Machiavelli places a great deal of significance on an effective military, claiming in chapter 12 that the "main foundations of all States...are good laws and good arms." Yet he also recognizes that armies can be a disruptive force as well as a crucial bulwark of the power of the state. For this reason, he advises against the use of mercenaries and especially auxilliaries, who he views as disloyal and self-interested:
Let him, therefore, who would deprive himself of every chance of success, have recourse to auxiliaries...bringing ruin with them ready-made.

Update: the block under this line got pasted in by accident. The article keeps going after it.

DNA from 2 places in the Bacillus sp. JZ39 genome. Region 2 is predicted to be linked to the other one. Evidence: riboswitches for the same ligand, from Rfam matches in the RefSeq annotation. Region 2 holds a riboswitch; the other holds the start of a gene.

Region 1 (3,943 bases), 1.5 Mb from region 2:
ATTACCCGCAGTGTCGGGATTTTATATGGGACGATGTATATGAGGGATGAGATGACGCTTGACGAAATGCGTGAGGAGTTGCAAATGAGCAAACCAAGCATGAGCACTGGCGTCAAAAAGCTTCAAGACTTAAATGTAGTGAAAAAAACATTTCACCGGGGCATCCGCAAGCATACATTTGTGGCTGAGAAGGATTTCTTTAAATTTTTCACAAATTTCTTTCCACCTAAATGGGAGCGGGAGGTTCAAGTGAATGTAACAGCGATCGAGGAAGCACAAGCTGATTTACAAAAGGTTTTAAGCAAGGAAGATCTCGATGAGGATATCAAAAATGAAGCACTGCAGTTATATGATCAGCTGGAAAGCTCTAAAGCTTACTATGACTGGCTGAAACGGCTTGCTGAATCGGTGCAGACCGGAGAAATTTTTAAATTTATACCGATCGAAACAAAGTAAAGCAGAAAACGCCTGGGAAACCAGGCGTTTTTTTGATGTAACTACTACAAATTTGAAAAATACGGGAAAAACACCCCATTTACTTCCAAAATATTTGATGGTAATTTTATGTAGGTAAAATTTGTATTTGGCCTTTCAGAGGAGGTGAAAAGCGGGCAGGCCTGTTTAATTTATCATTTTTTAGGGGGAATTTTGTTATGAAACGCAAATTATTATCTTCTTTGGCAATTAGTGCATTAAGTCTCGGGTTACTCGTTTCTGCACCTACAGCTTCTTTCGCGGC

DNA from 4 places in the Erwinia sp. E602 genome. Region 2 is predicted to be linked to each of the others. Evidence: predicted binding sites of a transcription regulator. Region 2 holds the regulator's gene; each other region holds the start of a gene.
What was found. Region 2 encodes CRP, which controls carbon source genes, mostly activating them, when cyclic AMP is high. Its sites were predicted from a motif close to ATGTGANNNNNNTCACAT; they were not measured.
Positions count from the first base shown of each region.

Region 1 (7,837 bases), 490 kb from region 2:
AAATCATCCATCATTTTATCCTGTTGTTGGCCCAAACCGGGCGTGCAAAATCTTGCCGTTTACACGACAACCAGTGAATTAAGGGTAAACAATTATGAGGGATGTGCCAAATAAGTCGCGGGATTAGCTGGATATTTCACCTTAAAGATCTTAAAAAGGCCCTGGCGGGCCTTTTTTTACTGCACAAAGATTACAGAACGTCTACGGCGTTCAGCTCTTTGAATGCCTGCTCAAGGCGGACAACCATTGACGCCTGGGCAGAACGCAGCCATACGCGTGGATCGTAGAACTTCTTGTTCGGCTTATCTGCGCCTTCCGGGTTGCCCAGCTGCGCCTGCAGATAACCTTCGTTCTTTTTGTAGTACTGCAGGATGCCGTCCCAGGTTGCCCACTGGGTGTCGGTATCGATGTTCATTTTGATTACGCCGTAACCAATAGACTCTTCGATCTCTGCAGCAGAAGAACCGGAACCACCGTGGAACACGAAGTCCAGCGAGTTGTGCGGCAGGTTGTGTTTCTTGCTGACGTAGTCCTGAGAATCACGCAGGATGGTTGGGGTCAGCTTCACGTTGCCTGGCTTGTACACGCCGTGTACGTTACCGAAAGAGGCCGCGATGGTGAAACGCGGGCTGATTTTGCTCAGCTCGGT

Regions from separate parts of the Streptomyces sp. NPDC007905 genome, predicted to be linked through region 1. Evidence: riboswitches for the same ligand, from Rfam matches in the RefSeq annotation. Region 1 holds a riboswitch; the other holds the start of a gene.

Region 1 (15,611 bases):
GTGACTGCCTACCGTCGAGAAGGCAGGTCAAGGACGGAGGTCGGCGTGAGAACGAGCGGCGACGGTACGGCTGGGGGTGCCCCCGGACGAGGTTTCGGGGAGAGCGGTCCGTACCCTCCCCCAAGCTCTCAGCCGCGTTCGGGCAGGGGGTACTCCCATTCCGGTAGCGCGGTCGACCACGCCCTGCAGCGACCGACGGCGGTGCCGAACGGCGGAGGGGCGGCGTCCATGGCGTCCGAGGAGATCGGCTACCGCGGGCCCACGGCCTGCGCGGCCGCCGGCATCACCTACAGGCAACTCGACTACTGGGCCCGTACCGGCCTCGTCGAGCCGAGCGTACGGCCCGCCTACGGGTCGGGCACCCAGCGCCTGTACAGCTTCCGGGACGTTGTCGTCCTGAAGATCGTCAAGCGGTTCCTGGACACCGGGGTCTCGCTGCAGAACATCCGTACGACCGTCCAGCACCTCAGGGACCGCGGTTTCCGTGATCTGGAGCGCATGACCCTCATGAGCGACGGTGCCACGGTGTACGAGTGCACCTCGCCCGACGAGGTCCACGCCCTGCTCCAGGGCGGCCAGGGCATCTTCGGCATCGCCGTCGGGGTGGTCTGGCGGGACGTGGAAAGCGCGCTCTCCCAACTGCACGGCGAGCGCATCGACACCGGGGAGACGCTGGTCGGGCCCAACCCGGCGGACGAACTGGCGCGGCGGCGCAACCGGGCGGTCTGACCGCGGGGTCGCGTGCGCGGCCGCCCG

The best possible military forces are what he calls "national forces," men who are the actual subjects of the state. They have much more of an interest in fighting, and are more likely to feel an allegiance to the prince. A well-trained, loyal army can be a great source of power for a wise ruler, but a mercenary force, or a disloyal military, can be the source of a state's destruction. Above all, a successful leader must become a good military leader, through both training and study.